A new resiliency lens in ending hunger

The World Food Program not only deserves this year’s Nobel Peace Prize for its efforts against a pandemic-driven surge in hunger, it also deserves a nod for its new view of individuals in distress. 

Porters offload sacks of a maize from the World Food Program in the seaport of Mogadishu, Somalia.

In June as the pandemic was hitting more countries, the leading humanitarian organization – the World Food Program (WFP) – announced it would undertake the biggest response in its history. It planned to meet head-on an upsurge in the number of victims of hunger – from 97 million worldwide before the pandemic to an estimated 138 million.

For this “impressive ability to intensify its efforts,” the Nobel committee awarded this year’s peace prize to the WFP on Friday. The committee also cited the agency’s work in preventing “the use of hunger as a weapon of war and conflict.”

While the WFP described the prize as both “humbling” and a “proud moment,” spokesman Tomson Phiri also wanted the world to know about its ongoing shift in approach. “One of the beauties of WFP activities is that not only do we provide food for today and tomorrow, but we also are equipping people with the knowledge, the means to sustain themselves for the next day and the days after,” he said.

Like many aid organizations, the WFP is seeing poor people less as victims or beneficiaries of other people’s largesse and more as people capable to deal with a disaster with strength and intelligence. Its programs are now designed to let local people identify community priorities and drive the agenda for both emergency relief and for building up their water and land resources as well as self-governance to ensure food security.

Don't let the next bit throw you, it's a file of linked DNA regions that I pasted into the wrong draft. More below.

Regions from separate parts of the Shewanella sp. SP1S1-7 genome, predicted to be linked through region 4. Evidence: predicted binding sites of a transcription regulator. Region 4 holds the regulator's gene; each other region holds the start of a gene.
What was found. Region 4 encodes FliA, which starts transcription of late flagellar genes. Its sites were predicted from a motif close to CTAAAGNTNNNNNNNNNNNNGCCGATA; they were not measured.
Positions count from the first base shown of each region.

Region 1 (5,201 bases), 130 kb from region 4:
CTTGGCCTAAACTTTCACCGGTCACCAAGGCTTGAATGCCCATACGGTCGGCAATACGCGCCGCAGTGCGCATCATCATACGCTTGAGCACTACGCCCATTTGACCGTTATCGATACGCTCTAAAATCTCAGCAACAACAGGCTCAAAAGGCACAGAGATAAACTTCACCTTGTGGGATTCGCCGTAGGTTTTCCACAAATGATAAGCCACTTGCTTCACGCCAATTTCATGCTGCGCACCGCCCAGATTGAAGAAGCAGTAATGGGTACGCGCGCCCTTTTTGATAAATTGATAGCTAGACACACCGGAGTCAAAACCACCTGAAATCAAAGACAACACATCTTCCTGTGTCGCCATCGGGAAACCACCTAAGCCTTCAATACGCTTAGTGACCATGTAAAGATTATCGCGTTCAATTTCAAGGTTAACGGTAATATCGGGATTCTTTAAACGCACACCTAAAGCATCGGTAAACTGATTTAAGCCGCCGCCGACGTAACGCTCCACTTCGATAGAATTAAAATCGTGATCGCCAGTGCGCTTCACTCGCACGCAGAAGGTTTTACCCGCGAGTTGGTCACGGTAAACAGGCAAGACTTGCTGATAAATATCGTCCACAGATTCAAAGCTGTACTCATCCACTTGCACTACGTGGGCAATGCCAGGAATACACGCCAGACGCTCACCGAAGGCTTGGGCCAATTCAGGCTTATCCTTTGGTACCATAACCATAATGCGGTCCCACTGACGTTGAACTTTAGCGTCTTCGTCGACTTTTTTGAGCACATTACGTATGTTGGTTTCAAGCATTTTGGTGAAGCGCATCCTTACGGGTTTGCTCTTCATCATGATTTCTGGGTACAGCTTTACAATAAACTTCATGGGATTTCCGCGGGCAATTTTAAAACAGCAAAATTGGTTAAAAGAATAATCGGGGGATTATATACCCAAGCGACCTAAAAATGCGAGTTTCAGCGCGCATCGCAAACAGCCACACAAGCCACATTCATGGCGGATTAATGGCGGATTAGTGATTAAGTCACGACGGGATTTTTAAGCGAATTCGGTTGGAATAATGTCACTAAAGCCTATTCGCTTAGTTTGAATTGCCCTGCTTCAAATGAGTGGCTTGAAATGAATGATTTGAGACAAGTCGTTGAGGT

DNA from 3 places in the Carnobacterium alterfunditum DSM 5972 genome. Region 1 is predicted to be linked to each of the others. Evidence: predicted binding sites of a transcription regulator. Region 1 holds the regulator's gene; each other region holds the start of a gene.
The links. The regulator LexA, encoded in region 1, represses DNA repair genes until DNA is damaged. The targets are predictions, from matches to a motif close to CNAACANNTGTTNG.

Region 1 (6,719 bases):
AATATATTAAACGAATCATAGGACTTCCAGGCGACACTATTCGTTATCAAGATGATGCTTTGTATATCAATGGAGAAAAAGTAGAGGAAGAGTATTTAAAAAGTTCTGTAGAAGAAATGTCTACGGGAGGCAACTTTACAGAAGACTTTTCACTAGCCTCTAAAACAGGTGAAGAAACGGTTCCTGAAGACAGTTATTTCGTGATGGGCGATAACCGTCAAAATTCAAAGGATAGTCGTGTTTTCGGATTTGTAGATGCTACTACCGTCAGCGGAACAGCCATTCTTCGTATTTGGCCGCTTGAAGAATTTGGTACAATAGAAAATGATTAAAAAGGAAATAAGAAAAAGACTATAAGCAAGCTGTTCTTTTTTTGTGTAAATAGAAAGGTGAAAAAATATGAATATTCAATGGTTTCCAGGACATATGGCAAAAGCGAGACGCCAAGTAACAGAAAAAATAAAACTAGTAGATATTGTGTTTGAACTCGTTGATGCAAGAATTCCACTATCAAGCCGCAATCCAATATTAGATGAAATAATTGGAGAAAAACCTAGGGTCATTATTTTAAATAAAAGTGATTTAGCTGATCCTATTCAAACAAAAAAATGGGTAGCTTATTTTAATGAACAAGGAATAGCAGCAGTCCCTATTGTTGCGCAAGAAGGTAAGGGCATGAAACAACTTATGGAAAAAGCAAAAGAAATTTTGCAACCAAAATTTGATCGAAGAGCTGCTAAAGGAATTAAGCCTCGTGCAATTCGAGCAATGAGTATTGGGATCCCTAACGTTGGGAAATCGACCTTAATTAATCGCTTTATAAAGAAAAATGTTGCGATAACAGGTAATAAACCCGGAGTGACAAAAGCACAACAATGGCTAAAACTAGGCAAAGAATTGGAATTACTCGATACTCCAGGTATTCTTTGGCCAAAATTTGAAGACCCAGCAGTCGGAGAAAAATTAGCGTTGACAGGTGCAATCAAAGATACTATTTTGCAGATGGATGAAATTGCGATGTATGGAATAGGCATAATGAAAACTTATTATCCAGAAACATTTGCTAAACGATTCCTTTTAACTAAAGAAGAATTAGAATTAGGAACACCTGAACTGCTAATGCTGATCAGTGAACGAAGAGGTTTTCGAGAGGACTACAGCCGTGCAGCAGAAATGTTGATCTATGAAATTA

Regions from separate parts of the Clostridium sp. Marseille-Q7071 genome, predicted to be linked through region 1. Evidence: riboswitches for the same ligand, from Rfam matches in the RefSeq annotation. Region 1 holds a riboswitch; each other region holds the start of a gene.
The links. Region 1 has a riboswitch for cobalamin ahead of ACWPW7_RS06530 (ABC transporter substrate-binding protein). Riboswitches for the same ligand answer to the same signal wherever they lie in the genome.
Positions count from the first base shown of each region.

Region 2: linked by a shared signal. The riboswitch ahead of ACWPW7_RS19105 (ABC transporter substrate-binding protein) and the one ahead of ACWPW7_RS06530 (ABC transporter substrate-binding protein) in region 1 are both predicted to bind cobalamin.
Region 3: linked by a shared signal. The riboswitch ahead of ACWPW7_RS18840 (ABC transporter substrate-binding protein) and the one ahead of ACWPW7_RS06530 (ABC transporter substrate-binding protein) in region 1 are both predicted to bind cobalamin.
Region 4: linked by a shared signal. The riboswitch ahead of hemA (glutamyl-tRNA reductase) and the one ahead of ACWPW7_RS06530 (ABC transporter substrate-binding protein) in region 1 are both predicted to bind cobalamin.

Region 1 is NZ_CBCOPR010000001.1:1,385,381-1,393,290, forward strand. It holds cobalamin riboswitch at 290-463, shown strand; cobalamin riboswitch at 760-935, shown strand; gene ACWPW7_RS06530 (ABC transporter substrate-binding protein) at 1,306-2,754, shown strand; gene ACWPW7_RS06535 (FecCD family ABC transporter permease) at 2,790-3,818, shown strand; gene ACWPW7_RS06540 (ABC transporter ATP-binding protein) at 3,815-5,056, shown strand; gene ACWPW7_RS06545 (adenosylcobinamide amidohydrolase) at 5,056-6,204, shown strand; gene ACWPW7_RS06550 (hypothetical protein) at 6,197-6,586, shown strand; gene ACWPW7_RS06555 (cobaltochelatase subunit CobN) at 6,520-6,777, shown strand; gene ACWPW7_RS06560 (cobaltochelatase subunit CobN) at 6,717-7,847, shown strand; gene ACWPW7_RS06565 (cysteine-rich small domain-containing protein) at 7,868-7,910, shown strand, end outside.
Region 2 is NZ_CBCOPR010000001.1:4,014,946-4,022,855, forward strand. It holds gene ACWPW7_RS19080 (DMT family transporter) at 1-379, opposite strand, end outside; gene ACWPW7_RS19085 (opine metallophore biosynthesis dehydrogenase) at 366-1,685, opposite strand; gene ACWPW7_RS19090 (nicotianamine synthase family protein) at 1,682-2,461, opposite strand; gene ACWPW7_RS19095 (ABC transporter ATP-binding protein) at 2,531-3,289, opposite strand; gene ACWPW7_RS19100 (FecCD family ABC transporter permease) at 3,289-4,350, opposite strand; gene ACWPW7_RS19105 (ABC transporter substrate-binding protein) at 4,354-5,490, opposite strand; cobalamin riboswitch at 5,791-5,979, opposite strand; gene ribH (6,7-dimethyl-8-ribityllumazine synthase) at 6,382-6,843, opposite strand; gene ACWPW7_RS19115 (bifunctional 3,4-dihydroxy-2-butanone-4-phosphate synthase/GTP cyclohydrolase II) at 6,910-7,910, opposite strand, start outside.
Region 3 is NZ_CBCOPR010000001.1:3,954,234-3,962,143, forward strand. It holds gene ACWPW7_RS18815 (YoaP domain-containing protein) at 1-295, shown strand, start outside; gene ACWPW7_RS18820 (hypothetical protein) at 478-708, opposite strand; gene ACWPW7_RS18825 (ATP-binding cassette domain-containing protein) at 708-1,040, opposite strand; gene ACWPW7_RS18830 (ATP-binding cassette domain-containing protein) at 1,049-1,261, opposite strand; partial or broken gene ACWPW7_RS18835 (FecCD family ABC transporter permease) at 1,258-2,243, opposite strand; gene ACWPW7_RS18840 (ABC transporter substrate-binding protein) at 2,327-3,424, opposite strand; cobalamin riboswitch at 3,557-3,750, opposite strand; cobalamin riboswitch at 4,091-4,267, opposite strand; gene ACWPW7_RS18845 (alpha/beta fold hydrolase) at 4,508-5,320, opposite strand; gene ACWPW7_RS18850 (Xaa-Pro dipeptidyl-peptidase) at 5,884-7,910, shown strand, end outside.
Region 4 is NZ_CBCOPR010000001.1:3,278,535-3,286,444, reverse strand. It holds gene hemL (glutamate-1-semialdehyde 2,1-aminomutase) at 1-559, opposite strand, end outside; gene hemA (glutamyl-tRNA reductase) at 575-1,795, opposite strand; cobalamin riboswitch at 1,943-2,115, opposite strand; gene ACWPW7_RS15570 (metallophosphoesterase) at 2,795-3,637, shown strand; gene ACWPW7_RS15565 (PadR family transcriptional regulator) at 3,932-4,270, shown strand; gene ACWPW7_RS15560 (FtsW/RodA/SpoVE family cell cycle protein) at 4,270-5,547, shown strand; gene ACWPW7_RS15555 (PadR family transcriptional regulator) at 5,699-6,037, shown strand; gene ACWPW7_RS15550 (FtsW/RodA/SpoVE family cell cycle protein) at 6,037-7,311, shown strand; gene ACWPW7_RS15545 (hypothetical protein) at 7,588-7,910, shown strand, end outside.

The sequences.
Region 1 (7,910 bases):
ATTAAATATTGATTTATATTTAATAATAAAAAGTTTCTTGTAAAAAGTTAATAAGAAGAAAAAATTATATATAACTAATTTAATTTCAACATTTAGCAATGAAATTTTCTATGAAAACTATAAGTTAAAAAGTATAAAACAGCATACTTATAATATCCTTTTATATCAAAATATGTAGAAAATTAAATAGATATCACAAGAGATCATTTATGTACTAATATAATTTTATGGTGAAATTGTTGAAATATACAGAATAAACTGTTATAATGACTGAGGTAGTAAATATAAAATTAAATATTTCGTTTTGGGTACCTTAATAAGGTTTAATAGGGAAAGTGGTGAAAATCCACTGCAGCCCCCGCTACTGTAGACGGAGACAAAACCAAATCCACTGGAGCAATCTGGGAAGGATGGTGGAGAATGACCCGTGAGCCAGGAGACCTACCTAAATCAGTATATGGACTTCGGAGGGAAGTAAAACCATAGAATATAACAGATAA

“It’s not just about humanitarian dollars. How do we use every humanitarian dollar for a developmental opportunity?” WFP Executive Director David Beasley recently told Congress.

Or as the former head of the United Nations Food and Agriculture Organization, José Graziano da Silva, put it, “To save lives, we also have to save livelihoods.”

This emphasis on individual resiliency and community-led development took off in 2015 when the United Nations set a goal to end persistent hunger by 2030. The U.N. called for participatory decision-making “at all levels,” not just a top-down approach driven by governments and international groups.

For its part, the WFP has invested in early warning systems to detect famine as well as the rehabilitation of forests, water ponds, irrigation systems, and feeder roads. The agency has become better at probing how people in poverty perceive themselves. This “growing body of experience ... allows us to put resilience-building at the heart of our programs,” according to the agency’s website.

Efforts at peacemaking have long relied on changing the perception of each individual’s worth – whether in ending wars or famines. Now with the WFP rewarded for its fight against hunger, it can also be honored for how it honors those it helps.

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